Passion and Addiction

Self-ImprovementPsychology

  • Author Bruce Wilson
  • Published August 23, 2022
  • Word count 628

Passion and Addiction

Bruce Wilson, PhD

“I am not what happened to me, I am what I choose to become.”- C.G. Jung

How do passion and addiction differ? How are they similar? Could our passion escalate into an addiction? Is it possible to change an unhealthy addiction into a healthy passion?

Addiction

An addiction is a chronic dysfunction of the brain system that involves reward, motivation, and memory. It's about the way your body craves a substance or behaviour. This definition demonstrates how the mind can take control of the body. Dysfunction implies that the control is really out of control. We don’t have an addiction, an addiction has us.

Our motivation and memory systems have been hijacked. We are no longer in charge. The reinforcement schedule of addictive behaviour creates its own reward scheme. We are being handed a counterfeit reward for a dysfunctional behaviour. Meanwhile, a co-dependency is being created each time we renew this reward. It is believed that the self-centred qualities of an addiction are mainly about the ego and not the task. Over time the co-dependency takes away our personal agency, our self-discipline, and our life. Disturbingly, we can become oblivious to this regression.

“In order to love who you are, you cannot hate the experiences that shaped you.”- Andrea Dykstra

Passion

Passionate people are compelled, perhaps even called, to do something meaningful with their lives. There is a sense of achievement, pride and purpose in their pursuit of life.

Passionate people take charge. They are in control of their life and demonstrate this control through having personal agency, self-discipline, and autonomy in their life. Rewards are still important but not central to their drive and ambition. They are not ego driven. They are task driven. They are all in on accomplishing goals and creating purpose and value in their lives. Fortunately, they notice their progress.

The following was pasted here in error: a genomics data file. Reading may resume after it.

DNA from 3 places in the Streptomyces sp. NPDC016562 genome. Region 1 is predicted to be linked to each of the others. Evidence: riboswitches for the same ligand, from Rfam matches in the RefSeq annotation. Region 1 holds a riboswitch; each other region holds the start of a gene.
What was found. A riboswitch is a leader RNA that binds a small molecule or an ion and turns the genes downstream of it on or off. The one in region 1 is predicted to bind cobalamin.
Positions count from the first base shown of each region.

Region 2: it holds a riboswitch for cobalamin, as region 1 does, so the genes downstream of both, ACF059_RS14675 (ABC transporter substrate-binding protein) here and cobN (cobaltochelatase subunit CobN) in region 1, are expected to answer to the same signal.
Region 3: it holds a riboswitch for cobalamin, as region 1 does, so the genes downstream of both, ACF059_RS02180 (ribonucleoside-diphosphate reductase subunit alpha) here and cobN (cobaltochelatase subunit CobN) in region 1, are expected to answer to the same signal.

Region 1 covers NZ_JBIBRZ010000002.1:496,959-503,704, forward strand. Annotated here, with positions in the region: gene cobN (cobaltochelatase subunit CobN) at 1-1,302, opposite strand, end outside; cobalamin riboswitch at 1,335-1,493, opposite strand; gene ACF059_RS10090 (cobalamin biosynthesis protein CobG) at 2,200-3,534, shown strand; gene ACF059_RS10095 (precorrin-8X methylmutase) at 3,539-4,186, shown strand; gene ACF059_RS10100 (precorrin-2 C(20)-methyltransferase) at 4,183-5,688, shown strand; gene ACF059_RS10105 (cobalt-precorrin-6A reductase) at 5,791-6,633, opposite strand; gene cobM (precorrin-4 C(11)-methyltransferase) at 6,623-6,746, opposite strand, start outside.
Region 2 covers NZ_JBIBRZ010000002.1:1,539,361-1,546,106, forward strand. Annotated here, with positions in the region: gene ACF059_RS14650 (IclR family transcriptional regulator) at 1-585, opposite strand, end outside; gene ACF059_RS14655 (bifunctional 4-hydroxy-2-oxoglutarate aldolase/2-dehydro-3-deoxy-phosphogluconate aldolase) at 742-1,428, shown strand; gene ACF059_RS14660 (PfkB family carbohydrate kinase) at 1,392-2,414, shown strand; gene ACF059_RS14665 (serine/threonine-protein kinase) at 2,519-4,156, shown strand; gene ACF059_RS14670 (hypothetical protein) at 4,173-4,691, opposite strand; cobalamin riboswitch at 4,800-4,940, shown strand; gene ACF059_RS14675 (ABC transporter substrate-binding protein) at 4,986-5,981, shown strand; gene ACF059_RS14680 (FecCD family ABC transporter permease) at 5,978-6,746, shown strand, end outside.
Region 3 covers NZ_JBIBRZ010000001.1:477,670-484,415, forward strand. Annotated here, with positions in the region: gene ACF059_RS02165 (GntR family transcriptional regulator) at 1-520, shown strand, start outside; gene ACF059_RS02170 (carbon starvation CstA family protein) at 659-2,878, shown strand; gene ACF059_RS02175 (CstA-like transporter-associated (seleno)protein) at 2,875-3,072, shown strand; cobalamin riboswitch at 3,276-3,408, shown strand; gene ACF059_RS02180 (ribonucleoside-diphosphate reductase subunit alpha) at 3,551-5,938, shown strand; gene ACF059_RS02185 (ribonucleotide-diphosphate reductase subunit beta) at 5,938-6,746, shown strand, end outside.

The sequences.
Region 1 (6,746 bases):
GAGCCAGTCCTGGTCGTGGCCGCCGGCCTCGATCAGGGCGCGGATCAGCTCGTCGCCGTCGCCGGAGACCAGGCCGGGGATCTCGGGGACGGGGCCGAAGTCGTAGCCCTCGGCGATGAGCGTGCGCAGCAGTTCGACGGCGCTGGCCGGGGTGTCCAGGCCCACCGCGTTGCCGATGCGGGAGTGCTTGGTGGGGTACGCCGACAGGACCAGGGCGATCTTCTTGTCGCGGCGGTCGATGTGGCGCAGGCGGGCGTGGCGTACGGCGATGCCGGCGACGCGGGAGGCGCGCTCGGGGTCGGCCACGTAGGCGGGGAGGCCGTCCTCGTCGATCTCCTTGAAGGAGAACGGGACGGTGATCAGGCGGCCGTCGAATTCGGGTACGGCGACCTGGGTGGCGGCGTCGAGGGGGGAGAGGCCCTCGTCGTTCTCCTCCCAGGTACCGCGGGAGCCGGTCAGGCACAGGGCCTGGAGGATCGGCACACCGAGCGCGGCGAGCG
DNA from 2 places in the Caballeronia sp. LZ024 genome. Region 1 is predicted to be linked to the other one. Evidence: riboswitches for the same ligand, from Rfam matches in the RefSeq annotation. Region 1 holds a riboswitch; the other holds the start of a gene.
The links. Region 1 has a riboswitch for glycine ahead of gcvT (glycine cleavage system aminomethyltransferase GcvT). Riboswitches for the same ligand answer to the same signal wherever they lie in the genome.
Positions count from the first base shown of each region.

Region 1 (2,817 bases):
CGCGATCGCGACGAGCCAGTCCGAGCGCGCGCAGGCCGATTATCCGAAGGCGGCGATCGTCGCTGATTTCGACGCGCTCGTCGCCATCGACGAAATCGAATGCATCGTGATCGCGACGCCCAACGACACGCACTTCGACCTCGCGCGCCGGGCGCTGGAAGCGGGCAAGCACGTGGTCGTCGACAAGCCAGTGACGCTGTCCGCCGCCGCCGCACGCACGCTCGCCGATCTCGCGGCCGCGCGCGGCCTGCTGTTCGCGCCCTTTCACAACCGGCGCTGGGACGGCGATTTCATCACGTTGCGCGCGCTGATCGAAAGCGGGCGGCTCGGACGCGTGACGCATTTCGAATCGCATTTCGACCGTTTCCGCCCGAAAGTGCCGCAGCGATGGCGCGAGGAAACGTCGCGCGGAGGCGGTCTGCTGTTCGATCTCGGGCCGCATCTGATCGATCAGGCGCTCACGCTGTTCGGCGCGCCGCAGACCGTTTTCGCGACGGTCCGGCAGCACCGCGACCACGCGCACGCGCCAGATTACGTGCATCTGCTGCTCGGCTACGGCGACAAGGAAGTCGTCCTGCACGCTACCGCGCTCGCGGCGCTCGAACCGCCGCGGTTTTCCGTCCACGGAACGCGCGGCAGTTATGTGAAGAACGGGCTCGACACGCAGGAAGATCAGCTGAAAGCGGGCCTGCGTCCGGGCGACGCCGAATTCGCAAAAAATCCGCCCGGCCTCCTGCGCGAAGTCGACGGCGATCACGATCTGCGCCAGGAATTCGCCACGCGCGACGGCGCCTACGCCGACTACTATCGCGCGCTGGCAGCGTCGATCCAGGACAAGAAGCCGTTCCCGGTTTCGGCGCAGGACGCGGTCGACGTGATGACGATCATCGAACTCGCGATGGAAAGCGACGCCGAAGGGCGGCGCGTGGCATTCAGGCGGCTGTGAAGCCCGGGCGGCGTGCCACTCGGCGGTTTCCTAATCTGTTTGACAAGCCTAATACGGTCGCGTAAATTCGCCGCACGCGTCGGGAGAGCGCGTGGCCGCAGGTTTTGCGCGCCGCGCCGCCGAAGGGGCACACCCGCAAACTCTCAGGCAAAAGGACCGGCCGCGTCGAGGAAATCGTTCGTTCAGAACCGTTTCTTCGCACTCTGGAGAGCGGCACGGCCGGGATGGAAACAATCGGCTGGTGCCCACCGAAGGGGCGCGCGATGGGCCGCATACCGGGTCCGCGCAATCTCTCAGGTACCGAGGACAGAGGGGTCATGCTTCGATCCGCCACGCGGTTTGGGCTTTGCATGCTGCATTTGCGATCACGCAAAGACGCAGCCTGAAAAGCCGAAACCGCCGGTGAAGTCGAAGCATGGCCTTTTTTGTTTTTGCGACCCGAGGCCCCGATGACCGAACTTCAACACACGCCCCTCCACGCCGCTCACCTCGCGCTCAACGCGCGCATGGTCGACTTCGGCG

“You don’t follow your passion. You take it with you.”- Mike Rowe

Personal Agency

Personal agency refers to “the sense that I am the one who is causing or generating an action” (Gallagher 2000, p. 15). A person with a sense of personal agency perceives himself/herself as the subject influencing his/her own actions and life circumstances (Bandura 2006; Gallagher 2000).

To develop personal agency takes time and effort. You will need to choose what you let into your mind. This would involve your physical environment as well as your social environment. This means choosing the people, experiences, and really all the stimuli that you are exposed to. You will need to learn to be very selective about who and what you let into your mind. Try to see yourself as a learner, and that includes paying attention to your self-observational skills as well.

Manage your emotions and your beliefs through introspection. Impulsive behaviour is a by-product of mismanaging your emotional being. This degree of self-discipline requires your being into reflection not reflex. Your intuition may at times need to be cross-referenced. Make an effort to be deliberate before you take any action. Realize that risk is not about being impulsive but being impulsive can be a risk.

“Too many people overvalue what they are not and undervalue what they are.”- Malcom Forbes

When we take charge of our personal agency, we are able to dispense with our addictive behaviours in favour of our passion. Our needs are altered into our wants, which is a healthier place to be. Remember, both addiction and passion have power. However, they pull us in opposite directions. Addiction pulls us toward dysfunction and despair, while passion pulls us toward purpose and fulfillment. We have the power to decide what we want. Our personal agency, which we all have should we call upon it, will be our guide.

Bio

Dr. Bruce Wilson is a psychologist with 25 years of experience. He enjoys sharing his ramblings with friends and colleagues. He is currently in private practice at Mind Health Care in Geelong, Australia. This article is solely his work.

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